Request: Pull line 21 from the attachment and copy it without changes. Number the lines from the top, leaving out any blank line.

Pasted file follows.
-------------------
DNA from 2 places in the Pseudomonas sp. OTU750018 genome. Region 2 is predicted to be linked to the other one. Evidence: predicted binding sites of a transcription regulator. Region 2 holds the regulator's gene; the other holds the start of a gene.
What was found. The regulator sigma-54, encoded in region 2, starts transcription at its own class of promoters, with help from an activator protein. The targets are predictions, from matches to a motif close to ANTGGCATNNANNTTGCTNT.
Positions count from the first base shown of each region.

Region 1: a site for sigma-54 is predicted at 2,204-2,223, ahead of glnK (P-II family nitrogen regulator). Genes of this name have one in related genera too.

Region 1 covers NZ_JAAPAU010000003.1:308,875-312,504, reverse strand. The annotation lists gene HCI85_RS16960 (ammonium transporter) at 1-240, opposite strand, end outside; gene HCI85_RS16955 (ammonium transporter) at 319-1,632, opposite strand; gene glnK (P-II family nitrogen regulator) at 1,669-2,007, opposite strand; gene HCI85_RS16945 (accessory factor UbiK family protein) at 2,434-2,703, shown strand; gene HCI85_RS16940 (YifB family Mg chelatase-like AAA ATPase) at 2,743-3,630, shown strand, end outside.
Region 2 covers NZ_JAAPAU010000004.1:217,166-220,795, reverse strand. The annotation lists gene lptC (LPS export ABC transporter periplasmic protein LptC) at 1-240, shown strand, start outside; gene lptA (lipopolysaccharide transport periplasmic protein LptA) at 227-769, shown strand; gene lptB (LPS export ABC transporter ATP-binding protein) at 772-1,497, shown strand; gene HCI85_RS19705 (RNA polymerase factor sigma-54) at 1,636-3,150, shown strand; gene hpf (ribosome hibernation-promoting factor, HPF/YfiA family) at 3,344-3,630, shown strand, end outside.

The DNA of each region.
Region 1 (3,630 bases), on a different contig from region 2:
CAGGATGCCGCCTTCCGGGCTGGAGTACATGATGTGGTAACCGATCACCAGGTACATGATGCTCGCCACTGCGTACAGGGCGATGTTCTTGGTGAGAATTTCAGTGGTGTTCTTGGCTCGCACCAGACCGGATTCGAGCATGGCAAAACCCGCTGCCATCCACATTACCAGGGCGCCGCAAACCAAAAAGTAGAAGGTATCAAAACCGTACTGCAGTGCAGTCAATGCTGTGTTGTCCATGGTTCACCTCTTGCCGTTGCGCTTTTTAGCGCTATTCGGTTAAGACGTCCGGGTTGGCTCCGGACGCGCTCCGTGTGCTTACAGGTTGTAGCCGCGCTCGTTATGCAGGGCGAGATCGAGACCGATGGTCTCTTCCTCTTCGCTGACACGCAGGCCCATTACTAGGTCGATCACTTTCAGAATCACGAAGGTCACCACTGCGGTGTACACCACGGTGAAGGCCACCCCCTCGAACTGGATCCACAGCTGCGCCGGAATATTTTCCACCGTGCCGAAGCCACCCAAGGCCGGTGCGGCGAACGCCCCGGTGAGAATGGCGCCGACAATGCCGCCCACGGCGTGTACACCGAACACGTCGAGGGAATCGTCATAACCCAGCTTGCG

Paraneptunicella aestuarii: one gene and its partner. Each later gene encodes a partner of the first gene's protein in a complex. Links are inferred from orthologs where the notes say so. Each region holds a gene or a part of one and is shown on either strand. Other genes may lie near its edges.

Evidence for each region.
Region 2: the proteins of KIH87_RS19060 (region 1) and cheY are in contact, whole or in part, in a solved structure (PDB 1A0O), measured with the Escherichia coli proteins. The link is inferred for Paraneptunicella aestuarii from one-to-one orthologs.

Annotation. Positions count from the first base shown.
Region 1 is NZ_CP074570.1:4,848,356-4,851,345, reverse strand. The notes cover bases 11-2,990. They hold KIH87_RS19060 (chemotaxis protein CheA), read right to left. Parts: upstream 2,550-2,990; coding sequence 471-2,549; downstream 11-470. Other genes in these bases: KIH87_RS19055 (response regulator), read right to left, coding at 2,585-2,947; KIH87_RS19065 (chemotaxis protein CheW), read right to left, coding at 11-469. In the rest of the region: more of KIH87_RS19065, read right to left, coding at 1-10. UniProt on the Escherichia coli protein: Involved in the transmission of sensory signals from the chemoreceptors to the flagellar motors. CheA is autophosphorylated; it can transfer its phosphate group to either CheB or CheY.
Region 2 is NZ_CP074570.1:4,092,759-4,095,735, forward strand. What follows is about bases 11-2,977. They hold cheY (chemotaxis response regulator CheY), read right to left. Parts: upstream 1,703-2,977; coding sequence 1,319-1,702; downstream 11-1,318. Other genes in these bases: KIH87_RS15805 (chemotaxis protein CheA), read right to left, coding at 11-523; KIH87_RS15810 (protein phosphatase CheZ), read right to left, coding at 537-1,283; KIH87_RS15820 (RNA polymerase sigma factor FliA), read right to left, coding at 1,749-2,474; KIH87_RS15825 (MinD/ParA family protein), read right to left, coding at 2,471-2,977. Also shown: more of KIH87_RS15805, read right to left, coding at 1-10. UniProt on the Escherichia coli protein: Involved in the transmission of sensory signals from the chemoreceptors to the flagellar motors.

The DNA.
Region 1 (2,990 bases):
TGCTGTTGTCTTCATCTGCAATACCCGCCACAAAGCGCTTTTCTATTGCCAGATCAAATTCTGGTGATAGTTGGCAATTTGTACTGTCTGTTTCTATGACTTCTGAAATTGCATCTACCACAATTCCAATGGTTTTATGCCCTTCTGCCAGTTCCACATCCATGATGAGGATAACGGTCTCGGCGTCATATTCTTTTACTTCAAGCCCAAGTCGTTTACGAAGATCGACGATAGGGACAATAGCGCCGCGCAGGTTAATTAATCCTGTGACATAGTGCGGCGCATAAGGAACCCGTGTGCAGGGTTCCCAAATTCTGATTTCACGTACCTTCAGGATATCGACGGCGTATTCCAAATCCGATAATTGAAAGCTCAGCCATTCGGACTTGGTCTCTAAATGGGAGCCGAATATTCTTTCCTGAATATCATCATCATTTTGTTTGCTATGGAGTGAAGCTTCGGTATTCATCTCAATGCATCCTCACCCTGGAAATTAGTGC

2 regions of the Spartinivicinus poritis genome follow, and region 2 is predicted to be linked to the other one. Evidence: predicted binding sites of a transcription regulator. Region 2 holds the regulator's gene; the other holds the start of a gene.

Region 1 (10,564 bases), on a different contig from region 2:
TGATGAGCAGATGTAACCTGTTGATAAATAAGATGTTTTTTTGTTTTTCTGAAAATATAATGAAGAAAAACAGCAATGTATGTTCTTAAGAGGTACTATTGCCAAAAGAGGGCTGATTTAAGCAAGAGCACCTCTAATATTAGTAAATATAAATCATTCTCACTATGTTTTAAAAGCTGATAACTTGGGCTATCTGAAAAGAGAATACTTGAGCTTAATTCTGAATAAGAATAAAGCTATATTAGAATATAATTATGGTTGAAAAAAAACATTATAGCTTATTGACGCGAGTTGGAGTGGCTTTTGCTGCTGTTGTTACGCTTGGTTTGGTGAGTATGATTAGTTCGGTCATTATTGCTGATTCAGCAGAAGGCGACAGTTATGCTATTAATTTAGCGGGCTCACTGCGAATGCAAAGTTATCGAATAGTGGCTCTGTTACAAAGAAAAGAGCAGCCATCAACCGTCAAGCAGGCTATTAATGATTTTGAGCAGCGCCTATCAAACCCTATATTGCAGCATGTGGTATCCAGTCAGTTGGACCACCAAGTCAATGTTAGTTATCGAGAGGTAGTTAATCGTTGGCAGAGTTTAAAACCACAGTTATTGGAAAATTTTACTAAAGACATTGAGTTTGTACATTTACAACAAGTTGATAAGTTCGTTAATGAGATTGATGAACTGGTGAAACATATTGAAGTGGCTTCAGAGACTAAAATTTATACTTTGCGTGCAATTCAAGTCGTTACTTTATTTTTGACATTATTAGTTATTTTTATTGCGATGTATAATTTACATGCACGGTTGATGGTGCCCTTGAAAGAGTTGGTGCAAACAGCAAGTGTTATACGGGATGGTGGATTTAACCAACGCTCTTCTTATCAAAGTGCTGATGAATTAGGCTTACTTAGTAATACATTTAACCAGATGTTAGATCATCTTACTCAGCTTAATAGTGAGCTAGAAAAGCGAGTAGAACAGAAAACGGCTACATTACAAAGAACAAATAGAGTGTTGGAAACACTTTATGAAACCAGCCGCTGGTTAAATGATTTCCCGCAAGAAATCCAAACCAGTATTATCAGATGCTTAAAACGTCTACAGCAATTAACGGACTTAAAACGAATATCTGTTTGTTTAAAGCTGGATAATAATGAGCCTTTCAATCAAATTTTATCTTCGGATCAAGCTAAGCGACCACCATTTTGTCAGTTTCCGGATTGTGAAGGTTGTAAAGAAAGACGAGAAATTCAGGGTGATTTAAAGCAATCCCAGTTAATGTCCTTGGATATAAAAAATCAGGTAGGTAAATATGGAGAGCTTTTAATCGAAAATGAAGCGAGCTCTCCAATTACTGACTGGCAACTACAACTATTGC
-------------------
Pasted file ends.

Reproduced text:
TGATGAGCAGATGTAACCTGTTGATAAATAAGATGTTTTTTTGTTTTTCTGAAAATATAATGAAGAAAAACAGCAATGTATGTTCTTAAGAGGTACTATTGCCAAAAGAGGGCTGATTTAAGCAAGAGCACCTCTAATATTAGTAAATATAAATCATTCTCACTATGTTTTAAAAGCTGATAACTTGGGCTATCTGAAAAGAGAATACTTGAGCTTAATTCTGAATAAGAATAAAGCTATATTAGAATATAATTATGGTTGAAAAAAAACATTATAGCTTATTGACGCGAGTTGGAGTGGCTTTTGCTGCTGTTGTTACGCTTGGTTTGGTGAGTATGATTAGTTCGGTCATTATTGCTGATTCAGCAGAAGGCGACAGTTATGCTATTAATTTAGCGGGCTCACTGCGAATGCAAAGTTATCGAATAGTGGCTCTGTTACAAAGAAAAGAGCAGCCATCAACCGTCAAGCAGGCTATTAATGATTTTGAGCAGCGCCTATCAAACCCTATATTGCAGCATGTGGTATCCAGTCAGTTGGACCACCAAGTCAATGTTAGTTATCGAGAGGTAGTTAATCGTTGGCAGAGTTTAAAACCACAGTTATTGGAAAATTTTACTAAAGACATTGAGTTTGTACATTTACAACAAGTTGATAAGTTCGTTAATGAGATTGATGAACTGGTGAAACATATTGAAGTGGCTTCAGAGACTAAAATTTATACTTTGCGTGCAATTCAAGTCGTTACTTTATTTTTGACATTATTAGTTATTTTTATTGCGATGTATAATTTACATGCACGGTTGATGGTGCCCTTGAAAGAGTTGGTGCAAACAGCAAGTGTTATACGGGATGGTGGATTTAACCAACGCTCTTCTTATCAAAGTGCTGATGAATTAGGCTTACTTAGTAATACATTTAACCAGATGTTAGATCATCTTACTCAGCTTAATAGTGAGCTAGAAAAGCGAGTAGAACAGAAAACGGCTACATTACAAAGAACAAATAGAGTGTTGGAAACACTTTATGAAACCAGCCGCTGGTTAAATGATTTCCCGCAAGAAATCCAAACCAGTATTATCAGATGCTTAAAACGTCTACAGCAATTAACGGACTTAAAACGAATATCTGTTTGTTTAAAGCTGGATAATAATGAGCCTTTCAATCAAATTTTATCTTCGGATCAAGCTAAGCGACCACCATTTTGTCAGTTTCCGGATTGTGAAGGTTGTAAAGAAAGACGAGAAATTCAGGGTGATTTAAAGCAATCCCAGTTAATGTCCTTGGATATAAAAAATCAGGTAGGTAAATATGGAGAGCTTTTAATCGAAAATGAAGCGAGCTCTCCAATTACTGACTGGCAACTACAACTATTGC